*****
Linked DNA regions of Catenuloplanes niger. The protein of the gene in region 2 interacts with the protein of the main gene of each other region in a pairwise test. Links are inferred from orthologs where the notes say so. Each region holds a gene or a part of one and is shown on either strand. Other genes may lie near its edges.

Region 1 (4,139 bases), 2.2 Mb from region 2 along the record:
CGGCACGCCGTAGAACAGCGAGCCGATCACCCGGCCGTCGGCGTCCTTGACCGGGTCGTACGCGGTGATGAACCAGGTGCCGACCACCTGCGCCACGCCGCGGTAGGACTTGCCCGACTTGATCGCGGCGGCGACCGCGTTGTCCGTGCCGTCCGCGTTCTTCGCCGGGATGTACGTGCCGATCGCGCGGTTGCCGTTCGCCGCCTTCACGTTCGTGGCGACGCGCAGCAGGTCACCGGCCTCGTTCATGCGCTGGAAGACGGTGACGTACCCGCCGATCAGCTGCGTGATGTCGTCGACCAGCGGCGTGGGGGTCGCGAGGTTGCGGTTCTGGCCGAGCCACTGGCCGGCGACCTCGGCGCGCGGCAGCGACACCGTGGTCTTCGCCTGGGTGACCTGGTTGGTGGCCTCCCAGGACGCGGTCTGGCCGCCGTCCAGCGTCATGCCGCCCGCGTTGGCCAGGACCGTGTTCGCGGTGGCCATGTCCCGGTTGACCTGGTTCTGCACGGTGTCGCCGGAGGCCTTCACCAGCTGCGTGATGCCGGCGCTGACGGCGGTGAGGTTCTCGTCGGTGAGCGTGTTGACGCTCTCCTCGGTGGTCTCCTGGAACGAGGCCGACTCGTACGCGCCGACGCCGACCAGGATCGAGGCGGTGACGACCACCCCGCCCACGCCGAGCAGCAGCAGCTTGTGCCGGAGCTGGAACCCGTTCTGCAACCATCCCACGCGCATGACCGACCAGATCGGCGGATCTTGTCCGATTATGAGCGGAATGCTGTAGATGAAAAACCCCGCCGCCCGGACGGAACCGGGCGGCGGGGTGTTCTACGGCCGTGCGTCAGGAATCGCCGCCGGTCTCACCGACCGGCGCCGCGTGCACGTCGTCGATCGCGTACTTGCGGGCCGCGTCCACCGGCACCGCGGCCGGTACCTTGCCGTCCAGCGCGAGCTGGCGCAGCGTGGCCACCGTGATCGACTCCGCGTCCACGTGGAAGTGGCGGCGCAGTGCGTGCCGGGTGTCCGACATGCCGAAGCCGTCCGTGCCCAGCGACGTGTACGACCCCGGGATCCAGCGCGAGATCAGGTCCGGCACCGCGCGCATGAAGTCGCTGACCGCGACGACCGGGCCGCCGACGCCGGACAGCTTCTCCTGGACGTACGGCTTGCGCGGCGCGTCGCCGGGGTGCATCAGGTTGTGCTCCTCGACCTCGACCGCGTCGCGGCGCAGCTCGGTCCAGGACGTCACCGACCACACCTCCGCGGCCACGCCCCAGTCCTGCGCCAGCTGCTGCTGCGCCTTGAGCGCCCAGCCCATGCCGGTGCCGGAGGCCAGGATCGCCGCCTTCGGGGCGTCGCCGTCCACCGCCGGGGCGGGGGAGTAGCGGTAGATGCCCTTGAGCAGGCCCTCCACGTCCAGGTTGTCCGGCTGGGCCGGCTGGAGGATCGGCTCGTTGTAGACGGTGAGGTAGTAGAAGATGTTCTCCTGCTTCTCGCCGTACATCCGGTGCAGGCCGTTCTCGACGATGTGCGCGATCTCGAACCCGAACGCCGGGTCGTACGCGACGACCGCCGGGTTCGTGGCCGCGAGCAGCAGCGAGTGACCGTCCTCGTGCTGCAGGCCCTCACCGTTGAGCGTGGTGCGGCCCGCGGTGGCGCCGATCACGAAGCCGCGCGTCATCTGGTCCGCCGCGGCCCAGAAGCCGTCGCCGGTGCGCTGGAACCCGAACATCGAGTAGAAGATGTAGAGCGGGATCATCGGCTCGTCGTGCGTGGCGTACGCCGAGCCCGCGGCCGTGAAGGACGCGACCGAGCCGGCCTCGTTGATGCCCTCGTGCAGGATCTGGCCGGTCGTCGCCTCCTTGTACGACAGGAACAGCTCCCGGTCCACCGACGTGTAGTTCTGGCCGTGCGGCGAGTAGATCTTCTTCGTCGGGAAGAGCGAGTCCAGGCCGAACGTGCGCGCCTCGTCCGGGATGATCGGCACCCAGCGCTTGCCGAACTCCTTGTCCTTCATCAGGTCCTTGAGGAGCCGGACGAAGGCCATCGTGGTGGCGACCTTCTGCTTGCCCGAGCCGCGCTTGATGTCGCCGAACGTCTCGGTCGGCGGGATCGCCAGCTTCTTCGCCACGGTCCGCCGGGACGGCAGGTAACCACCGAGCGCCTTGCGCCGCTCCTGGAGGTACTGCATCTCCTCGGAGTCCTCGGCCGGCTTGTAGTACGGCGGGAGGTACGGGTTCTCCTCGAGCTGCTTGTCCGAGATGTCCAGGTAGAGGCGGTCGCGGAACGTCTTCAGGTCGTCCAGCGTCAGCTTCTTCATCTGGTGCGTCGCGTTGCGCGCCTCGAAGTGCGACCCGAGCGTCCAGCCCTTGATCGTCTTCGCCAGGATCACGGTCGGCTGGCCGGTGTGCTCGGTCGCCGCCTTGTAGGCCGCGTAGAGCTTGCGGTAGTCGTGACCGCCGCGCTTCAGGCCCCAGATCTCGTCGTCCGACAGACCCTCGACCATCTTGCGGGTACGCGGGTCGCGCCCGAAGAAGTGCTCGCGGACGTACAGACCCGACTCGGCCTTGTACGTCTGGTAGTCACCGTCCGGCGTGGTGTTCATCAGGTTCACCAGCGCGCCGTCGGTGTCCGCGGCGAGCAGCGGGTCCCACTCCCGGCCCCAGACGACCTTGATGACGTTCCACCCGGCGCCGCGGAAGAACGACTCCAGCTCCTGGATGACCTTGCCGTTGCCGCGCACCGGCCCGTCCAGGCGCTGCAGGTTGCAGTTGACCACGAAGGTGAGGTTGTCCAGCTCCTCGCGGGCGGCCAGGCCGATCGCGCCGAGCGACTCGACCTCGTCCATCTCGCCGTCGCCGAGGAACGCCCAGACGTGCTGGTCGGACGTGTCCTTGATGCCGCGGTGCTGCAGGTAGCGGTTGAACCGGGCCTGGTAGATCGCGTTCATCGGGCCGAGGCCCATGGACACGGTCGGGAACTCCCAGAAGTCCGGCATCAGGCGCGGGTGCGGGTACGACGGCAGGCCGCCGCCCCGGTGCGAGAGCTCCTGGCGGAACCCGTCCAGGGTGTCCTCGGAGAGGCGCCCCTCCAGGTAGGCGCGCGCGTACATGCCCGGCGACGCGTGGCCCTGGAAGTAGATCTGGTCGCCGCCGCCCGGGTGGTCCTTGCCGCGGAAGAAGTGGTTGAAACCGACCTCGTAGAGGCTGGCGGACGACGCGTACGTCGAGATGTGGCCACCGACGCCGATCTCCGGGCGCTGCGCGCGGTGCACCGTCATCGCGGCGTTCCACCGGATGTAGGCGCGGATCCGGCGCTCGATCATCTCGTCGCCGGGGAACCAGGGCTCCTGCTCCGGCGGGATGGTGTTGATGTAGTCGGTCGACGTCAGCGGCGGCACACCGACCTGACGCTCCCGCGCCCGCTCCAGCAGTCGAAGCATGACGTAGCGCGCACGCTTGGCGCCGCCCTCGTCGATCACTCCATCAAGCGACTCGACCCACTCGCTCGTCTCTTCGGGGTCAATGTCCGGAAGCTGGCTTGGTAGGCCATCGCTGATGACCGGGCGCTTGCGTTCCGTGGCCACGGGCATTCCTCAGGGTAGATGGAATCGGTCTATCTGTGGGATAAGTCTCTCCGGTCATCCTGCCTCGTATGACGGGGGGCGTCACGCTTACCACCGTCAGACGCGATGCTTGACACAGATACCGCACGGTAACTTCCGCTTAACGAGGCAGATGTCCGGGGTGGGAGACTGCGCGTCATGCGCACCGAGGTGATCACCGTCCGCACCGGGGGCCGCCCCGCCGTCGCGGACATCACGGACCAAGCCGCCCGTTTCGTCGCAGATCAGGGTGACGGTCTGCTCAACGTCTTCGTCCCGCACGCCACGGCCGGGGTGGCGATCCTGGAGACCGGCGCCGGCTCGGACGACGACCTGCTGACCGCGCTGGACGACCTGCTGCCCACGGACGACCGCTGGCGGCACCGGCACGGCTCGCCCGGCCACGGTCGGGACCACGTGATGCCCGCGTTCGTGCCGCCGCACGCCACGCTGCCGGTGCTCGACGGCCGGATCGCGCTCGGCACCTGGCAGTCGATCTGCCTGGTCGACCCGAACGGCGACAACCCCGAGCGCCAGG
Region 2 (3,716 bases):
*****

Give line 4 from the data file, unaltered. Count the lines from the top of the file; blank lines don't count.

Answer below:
Region 2 (3,716 bases):